REDMOND, WASHINGTON • Just off a remote stretch of road here, near wineries, stables and farms, Amazon is secretly growing something, but it is not what Mr Jeff Bezos, Amazon's chief executive, calls the "tiny seeds" that could become the company's next big businesses.
No, Amazon is growing actual plants, more than 3,000 species of them spread around a 0.4ha greenhouse a half-hour's drive from Amazon's headquarters in Seattle. There are carnivorous pitcher plants, exotic philodendrons and orchids from Ecuador that resemble the menacing flora from the 1986 movie Little Shop Of Horrors.
"Cinnamon, wax candy and baby powder," said Mr Ron Gagliardo, the Amazon horticulturist who oversees the greenhouse, when asked to describe the mysterious scent of the orchid, called Anguloa virginalis.
Amazon pioneered Internet shopping, electronic book reading and cloud computing.
Now, as it enters adulthood, it is applying some of that inventiveness to its new home.
It is constructing a collection of high- and low-rise buildings in downtown Seattle that will be arrayed around three striking transparent, conjoined structures that it calls spheres. They will act as high-tech greenhouses, the kind of flashy architecture that Amazon shunned for the first 22 years of its life.
Mr John Schoettler, director of Amazon's global real estate and facilities, said: "We wanted it to be iconic, a structure that would be similar to another icon in the city, like the Space Needle, for newcomers to Seattle. It would be a found treasure in the downtown neighbourhood."
The real point of the spheres is how Amazon wants to use the nature on the inside to inspire employees.
When the spheres open in early 2018, they will be packed with a plant collection worthy of top-notch conservatories, letting employees amble through tree canopies three storeys off the ground, meet colleagues in rooms with walls made from vines and eat kale Caesar salads next to an indoor creek.
Since Amazon decided about a decade ago to stay in downtown Seattle, the company said, it has invested more than US$4 billion (S$5.4 billion) in the construction and development of offices in the city, though it will not disclose the budget for the spheres. The spheres will be accessible only to Amazon employees, but the company could allow public tours.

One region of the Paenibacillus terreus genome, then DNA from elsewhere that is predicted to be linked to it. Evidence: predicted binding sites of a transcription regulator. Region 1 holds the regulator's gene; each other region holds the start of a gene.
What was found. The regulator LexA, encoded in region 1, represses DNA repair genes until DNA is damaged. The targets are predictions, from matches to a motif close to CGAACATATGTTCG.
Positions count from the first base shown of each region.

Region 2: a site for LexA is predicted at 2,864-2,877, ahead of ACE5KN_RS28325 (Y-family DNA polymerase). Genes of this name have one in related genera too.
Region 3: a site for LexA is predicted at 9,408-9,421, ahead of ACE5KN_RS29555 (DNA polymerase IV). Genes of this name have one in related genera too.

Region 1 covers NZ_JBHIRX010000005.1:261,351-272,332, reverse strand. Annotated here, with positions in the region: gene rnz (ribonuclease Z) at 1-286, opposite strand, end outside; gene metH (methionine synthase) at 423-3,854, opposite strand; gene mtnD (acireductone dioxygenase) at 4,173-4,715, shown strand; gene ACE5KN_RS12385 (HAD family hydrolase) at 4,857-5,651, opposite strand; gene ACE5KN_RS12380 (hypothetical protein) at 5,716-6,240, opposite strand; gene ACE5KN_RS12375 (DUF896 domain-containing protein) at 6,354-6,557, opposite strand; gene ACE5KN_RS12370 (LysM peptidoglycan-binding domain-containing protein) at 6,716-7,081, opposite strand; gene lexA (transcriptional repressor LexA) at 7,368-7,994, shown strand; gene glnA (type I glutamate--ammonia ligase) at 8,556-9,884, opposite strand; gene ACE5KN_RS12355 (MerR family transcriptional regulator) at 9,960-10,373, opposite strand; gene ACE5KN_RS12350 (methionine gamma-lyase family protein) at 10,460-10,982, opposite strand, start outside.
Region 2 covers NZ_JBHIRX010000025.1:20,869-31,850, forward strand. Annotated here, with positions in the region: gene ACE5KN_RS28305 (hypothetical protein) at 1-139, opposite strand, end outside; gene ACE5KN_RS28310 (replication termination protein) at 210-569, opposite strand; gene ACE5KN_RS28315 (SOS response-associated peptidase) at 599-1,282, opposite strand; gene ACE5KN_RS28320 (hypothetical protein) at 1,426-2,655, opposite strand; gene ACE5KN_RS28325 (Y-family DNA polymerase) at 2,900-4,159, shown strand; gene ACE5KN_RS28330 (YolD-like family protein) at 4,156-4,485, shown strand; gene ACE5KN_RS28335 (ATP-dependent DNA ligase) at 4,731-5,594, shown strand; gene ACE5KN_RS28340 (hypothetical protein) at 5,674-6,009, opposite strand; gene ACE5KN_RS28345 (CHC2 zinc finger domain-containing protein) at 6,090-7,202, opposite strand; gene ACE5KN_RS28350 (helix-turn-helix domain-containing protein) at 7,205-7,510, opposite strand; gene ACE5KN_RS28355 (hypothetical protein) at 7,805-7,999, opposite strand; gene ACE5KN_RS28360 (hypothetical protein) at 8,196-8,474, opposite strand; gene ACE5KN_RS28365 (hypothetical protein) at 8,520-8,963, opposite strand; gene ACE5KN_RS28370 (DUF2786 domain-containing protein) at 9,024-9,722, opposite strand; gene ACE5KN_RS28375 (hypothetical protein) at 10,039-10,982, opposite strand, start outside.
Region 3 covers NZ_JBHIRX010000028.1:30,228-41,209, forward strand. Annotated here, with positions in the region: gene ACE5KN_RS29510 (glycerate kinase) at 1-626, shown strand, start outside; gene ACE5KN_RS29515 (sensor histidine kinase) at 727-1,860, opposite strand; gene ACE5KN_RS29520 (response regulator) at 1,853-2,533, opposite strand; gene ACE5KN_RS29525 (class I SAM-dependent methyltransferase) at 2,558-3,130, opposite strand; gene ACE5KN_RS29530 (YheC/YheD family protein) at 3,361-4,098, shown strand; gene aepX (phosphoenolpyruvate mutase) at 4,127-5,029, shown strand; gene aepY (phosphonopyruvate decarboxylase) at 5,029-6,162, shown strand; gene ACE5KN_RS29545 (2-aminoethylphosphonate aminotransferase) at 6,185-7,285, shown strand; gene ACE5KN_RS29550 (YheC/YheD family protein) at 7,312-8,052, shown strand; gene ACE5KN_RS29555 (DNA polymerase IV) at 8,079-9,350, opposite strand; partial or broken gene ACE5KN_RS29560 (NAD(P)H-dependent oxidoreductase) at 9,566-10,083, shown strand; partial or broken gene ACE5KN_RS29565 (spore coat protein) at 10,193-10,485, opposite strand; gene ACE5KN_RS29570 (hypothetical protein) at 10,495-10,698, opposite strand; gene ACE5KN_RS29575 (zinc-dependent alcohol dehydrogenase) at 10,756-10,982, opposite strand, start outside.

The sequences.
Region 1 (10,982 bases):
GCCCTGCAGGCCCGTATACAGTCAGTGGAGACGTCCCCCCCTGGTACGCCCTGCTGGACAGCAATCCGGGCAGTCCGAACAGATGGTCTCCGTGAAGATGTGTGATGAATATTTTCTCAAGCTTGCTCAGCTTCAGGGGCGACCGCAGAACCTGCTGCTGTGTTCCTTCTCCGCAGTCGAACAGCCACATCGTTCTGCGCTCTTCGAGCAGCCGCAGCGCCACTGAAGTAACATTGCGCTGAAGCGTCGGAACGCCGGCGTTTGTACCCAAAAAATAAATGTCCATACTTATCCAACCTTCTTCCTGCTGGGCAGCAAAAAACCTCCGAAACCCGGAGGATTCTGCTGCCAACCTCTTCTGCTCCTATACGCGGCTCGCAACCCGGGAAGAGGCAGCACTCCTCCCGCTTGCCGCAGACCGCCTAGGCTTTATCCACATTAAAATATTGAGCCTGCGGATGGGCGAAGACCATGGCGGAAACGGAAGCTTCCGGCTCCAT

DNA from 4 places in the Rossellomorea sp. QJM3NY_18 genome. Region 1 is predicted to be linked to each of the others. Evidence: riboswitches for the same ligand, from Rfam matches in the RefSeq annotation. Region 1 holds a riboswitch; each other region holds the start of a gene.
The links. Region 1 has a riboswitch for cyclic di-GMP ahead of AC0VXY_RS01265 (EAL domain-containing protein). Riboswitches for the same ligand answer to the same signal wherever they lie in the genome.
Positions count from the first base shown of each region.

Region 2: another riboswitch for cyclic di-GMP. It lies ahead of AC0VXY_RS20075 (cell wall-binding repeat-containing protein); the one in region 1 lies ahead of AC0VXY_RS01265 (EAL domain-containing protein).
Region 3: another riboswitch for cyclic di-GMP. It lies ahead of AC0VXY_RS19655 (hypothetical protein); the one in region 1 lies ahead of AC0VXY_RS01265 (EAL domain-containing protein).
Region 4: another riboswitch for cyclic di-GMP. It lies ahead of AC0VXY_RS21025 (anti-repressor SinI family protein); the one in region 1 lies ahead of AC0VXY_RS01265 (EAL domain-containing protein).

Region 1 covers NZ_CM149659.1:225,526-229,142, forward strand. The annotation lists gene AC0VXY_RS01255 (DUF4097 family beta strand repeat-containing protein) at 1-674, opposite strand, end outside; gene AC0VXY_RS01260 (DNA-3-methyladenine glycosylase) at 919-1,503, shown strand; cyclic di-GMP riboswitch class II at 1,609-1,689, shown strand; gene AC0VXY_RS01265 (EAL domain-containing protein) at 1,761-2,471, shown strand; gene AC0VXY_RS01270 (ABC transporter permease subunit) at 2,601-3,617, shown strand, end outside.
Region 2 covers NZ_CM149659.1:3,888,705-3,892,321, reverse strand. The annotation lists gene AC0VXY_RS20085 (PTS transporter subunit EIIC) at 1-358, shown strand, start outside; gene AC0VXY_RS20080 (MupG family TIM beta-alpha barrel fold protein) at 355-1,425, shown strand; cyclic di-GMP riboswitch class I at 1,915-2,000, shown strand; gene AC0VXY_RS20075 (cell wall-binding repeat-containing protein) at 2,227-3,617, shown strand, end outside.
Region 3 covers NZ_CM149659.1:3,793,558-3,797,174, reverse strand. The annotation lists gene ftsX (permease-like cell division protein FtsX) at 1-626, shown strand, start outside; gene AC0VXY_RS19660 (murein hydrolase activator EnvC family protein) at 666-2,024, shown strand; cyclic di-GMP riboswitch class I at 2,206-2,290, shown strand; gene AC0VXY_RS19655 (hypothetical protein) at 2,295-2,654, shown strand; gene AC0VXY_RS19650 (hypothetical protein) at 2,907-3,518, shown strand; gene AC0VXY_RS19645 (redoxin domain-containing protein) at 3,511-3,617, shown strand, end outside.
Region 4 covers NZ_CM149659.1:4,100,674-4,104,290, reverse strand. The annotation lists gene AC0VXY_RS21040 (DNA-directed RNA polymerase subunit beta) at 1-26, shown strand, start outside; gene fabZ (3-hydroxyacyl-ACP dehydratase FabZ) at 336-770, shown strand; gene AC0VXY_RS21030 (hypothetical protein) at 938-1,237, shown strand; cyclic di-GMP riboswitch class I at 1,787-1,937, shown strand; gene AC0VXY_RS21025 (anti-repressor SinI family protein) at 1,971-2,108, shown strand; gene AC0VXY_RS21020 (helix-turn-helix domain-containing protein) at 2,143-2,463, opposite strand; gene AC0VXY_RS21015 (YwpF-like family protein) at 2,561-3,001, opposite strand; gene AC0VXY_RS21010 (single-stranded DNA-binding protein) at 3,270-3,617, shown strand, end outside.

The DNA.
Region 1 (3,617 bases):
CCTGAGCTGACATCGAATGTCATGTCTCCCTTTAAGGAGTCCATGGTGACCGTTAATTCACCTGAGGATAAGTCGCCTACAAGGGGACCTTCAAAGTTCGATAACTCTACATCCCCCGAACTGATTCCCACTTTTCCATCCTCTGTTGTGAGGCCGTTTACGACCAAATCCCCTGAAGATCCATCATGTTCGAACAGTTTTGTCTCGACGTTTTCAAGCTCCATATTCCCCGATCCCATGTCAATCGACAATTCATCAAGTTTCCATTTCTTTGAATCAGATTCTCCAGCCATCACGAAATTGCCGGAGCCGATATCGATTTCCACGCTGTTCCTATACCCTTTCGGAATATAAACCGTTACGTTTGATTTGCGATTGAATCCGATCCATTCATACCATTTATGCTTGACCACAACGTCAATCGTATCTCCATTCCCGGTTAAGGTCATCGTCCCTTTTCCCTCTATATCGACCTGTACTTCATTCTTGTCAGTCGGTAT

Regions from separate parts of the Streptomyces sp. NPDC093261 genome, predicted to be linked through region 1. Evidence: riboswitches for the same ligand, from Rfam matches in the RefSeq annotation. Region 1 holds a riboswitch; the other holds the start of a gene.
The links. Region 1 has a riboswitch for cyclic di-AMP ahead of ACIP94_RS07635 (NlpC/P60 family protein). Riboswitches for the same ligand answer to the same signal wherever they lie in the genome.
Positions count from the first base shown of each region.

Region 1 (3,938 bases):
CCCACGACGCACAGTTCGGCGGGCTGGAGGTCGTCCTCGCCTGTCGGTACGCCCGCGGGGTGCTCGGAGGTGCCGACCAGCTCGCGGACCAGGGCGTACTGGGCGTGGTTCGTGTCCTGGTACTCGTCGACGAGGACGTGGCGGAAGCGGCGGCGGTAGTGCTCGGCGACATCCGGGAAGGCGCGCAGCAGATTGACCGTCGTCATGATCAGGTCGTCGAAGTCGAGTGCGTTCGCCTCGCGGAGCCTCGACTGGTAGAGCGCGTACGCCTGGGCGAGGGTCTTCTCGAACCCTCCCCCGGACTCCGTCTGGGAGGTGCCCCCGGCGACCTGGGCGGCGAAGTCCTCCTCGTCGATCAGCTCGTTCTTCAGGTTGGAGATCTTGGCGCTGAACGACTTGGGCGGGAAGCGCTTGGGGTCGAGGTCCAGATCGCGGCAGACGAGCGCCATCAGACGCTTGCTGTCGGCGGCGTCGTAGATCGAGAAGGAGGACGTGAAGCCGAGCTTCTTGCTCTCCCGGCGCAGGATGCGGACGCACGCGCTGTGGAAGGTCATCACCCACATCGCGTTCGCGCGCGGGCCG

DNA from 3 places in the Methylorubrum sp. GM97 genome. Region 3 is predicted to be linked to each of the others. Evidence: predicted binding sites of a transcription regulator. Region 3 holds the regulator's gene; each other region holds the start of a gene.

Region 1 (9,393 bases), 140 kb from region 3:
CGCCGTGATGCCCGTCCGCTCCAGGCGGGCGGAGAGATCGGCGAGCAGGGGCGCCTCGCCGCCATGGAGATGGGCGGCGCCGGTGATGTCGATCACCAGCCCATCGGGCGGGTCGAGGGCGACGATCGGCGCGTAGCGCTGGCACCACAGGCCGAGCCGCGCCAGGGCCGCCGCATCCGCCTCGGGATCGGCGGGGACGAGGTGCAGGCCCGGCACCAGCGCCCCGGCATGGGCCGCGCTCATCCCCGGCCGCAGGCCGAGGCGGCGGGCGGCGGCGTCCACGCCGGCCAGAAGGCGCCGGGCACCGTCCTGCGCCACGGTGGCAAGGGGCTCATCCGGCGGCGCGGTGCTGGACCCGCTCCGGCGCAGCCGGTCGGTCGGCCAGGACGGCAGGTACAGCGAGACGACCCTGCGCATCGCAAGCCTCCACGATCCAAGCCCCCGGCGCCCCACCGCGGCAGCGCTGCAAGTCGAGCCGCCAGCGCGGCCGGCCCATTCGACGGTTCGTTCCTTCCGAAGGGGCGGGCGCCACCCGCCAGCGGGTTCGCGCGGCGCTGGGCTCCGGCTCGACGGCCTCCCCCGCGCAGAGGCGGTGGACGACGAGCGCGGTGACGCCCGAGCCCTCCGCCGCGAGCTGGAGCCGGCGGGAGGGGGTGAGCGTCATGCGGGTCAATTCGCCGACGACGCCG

"The idea was to get people to think more creatively, maybe come up with a new idea they wouldn't have if they were just in their office," said Mr Dale Alberda, lead architect on the project at NBBJ, a firm that has also worked on building projects for Samsung, Google and Chinese Internet company Tencent.
Tech companies have been eager to test ways to make workplaces more conducive to creativity. Some turn their offices into grown-up playgrounds, with beanbag chairs, ball pits and ping-pong tables.
The more refined alternative now catching on is to make nature the star of the show.
Apple, for example, has hired arborist Dave Muffly to oversee the planting of about 8,000 trees on its new 71ha campus in Cupertino, California, which will surround a spaceship-shaped new building where Apple employees will work. The mostly native trees are intended to restore the natural landscape that once blanketed Silicon Valley.
What makes Amazon's project unusual is its location - in the heart of a city rather than on a sprawling suburban campus of the sort favoured by most big tech companies.
Amazon, the largest private employer in Seattle, has more than 20,000 employees spread out in more than 30 buildings in the city. Its current construction plans will give it the space to more than double its local headcount.
Mr Bezos has said Amazon is staying put in a city because the kinds of employees it wants are attracted to an urban environment. But the concrete and steel canyons around Amazon's new downtown properties do not have a lot of greenery.
That is where the spheres and Mr Gagliardo, whom Amazon hired to fill them with plants, enter the picture.
The spheres will have meeting areas called treehouses and suspension bridges that will be just wobbly enough to quicken the pulses of employees who walk over them.
"Amazon said, 'Make this fun'," said Mr Alberda.
During the day, the spheres will be kept at about 22 deg C and 60 per cent humidity, while at night, the temperature will average 12 deg C and the humidity 85 per cent, which Mr Gagliardo said would be optimal for the cloud forest plant specimens it has collected.
NEW YORK TIMES